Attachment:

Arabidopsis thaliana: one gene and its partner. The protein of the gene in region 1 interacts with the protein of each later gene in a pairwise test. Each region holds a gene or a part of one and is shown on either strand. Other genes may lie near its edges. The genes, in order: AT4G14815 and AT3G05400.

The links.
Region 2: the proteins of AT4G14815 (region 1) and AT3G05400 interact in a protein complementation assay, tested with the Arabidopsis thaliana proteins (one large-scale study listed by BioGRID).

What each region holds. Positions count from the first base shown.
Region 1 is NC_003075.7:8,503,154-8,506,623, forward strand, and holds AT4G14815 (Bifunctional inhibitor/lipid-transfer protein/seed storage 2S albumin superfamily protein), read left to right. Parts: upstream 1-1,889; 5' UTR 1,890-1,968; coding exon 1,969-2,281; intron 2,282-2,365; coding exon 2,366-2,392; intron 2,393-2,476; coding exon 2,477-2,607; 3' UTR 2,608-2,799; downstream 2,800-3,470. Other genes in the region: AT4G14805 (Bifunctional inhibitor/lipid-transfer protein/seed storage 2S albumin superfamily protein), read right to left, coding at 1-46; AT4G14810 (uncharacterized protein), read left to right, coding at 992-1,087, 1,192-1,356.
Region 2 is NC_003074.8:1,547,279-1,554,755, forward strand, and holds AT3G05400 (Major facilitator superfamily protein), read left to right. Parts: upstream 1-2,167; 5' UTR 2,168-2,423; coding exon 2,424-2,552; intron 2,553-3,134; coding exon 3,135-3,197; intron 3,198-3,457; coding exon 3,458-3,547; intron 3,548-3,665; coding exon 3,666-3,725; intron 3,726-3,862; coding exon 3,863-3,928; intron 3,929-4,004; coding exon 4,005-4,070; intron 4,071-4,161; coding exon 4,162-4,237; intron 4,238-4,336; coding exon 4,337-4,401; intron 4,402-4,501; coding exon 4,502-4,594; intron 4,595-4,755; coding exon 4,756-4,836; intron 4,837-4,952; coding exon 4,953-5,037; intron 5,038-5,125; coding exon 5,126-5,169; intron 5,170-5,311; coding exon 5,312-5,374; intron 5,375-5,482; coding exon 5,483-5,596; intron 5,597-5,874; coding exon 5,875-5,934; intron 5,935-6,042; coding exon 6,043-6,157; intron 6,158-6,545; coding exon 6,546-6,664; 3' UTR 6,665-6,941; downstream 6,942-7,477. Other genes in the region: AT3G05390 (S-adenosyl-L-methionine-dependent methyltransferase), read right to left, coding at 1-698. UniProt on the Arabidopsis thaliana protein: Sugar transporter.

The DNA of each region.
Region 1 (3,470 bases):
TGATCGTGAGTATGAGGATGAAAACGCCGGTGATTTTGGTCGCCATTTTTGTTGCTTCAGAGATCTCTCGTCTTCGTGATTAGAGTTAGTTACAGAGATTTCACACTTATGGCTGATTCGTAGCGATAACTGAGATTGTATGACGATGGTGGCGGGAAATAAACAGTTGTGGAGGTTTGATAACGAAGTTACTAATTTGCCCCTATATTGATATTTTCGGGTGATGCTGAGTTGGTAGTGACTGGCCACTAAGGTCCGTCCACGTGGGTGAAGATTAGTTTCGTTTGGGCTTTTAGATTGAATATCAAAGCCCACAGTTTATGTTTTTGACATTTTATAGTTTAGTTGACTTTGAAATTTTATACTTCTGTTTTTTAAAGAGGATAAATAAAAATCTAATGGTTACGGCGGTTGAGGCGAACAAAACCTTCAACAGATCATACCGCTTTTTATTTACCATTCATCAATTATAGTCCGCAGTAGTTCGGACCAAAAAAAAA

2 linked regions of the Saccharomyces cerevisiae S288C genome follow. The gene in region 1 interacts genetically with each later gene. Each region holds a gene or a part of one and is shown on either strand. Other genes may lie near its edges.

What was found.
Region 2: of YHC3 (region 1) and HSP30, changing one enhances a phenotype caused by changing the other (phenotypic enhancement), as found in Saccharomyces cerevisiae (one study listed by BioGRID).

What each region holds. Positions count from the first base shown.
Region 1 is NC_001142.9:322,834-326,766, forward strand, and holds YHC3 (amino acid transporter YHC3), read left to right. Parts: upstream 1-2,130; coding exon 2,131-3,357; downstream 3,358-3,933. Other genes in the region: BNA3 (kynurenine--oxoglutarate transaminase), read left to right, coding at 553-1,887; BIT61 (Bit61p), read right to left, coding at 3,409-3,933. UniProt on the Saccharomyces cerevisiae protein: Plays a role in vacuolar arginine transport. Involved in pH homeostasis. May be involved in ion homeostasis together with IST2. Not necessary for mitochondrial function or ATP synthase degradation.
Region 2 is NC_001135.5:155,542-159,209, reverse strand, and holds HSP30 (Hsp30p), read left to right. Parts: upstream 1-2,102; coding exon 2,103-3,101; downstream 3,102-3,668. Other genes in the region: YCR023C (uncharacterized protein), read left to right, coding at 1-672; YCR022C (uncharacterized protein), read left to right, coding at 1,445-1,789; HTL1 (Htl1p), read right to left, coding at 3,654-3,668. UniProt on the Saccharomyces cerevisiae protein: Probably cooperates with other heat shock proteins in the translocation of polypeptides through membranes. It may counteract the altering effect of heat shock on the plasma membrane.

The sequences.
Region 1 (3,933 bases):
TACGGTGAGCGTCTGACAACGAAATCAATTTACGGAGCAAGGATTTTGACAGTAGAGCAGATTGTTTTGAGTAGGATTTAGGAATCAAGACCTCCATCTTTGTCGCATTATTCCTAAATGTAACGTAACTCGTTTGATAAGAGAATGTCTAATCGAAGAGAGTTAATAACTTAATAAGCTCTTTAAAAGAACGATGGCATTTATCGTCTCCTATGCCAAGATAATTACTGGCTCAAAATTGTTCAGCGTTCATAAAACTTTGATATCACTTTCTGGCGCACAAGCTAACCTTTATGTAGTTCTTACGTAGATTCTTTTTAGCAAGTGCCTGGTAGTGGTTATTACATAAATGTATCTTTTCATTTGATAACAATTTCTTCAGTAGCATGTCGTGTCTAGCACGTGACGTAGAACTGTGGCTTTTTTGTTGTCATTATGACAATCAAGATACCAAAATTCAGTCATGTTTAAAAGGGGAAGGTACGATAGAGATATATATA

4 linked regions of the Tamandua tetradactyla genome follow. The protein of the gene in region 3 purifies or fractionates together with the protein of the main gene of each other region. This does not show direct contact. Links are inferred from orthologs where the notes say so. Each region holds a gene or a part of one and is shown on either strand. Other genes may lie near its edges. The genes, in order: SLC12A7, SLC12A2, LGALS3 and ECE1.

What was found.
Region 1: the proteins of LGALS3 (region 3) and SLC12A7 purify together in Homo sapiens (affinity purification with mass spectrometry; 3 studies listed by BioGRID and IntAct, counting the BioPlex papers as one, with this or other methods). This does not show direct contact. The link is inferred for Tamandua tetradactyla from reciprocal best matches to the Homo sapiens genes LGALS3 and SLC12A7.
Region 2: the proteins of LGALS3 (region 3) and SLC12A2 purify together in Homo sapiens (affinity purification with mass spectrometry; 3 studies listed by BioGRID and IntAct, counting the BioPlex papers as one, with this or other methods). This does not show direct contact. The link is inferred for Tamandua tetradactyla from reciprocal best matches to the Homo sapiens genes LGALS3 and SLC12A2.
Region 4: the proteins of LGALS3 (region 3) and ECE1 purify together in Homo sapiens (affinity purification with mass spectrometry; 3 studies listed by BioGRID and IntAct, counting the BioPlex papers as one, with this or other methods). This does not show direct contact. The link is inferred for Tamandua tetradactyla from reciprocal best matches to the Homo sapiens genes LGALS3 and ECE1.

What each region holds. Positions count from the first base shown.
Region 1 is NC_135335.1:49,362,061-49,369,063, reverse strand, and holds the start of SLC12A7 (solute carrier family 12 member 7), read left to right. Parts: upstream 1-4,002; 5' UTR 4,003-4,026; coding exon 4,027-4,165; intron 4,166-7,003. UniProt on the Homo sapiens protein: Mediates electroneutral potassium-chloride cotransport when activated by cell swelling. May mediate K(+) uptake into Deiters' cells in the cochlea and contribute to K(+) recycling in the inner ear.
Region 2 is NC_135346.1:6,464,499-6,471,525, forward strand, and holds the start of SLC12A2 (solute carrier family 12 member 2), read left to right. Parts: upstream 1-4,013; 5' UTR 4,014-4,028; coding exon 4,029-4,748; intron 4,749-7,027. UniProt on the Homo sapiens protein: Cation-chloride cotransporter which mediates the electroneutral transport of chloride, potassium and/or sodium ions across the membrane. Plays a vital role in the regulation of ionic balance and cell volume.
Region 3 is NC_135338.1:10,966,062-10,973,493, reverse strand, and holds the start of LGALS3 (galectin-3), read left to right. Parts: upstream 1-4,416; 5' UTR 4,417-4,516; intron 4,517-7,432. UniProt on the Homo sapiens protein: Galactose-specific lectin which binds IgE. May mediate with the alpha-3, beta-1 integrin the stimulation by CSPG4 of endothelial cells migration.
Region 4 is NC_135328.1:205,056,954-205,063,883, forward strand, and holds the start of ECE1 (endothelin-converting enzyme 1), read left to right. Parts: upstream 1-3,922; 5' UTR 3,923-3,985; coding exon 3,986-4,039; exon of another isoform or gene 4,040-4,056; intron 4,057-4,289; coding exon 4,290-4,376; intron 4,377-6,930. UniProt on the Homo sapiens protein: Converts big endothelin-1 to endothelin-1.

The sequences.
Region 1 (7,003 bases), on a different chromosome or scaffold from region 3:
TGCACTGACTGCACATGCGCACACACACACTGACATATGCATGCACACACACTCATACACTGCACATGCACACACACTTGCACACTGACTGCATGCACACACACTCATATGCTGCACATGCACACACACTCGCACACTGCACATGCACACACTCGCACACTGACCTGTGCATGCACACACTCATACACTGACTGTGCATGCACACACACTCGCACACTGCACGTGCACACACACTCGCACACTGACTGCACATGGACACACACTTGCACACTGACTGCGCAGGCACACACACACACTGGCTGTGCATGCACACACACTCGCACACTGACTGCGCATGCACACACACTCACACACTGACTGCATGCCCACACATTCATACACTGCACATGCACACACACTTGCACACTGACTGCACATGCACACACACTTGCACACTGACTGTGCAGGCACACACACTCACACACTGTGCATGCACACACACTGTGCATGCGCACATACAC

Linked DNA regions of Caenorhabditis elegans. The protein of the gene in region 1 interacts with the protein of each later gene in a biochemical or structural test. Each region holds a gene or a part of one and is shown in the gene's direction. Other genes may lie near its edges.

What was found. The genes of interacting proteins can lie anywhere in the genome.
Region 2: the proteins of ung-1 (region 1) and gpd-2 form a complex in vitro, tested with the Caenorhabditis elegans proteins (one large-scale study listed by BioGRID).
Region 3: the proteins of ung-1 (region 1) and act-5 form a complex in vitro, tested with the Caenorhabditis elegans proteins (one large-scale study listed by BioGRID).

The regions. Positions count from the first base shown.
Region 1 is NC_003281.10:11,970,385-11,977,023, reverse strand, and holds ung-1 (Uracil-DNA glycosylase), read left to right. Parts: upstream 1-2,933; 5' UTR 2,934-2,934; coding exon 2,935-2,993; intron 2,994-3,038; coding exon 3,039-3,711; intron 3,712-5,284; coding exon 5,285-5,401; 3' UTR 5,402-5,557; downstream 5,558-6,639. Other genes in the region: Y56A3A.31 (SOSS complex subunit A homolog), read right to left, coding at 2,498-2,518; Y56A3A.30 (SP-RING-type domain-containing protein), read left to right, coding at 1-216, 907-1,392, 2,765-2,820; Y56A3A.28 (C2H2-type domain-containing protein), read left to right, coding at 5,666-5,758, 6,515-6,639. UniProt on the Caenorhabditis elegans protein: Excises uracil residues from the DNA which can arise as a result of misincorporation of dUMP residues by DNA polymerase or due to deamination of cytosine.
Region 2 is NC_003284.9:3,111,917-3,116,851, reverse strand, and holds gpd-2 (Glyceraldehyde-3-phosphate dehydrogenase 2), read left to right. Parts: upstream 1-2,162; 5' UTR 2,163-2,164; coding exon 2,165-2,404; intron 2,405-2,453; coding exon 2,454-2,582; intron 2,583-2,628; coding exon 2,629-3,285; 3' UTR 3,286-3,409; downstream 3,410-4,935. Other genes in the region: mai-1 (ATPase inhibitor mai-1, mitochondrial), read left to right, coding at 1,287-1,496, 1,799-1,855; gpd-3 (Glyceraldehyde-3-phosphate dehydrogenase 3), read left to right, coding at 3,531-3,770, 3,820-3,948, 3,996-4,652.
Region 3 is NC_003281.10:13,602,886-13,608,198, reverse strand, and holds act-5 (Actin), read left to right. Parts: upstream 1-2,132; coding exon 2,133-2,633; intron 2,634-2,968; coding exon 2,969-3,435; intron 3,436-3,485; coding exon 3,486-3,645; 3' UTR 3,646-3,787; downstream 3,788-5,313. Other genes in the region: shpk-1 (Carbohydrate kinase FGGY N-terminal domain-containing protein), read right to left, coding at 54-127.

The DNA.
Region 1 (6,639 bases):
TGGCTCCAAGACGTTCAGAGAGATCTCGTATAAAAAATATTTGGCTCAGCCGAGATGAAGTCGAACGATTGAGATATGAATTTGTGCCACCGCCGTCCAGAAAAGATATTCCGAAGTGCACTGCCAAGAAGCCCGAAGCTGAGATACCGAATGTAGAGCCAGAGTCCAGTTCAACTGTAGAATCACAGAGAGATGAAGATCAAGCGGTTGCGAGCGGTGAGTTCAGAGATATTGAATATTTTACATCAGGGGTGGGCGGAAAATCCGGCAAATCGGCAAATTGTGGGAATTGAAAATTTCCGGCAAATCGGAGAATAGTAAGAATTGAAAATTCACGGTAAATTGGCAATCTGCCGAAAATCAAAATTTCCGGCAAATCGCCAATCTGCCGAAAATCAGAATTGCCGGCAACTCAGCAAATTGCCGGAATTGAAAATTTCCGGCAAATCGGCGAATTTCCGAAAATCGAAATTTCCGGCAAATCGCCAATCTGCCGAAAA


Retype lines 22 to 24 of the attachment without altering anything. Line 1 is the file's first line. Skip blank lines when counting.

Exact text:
Region 2: the proteins of LGALS3 (region 3) and SLC12A2 purify together in Homo sapiens (affinity purification with mass spectrometry; 3 studies listed by BioGRID and IntAct, counting the BioPlex papers as one, with this or other methods). This does not show direct contact. The link is inferred for Tamandua tetradactyla from reciprocal best matches to the Homo sapiens genes LGALS3 and SLC12A2.
Region 4: the proteins of LGALS3 (region 3) and ECE1 purify together in Homo sapiens (affinity purification with mass spectrometry; 3 studies listed by BioGRID and IntAct, counting the BioPlex papers as one, with this or other methods). This does not show direct contact. The link is inferred for Tamandua tetradactyla from reciprocal best matches to the Homo sapiens genes LGALS3 and ECE1.

What each region holds. Positions count from the first base shown.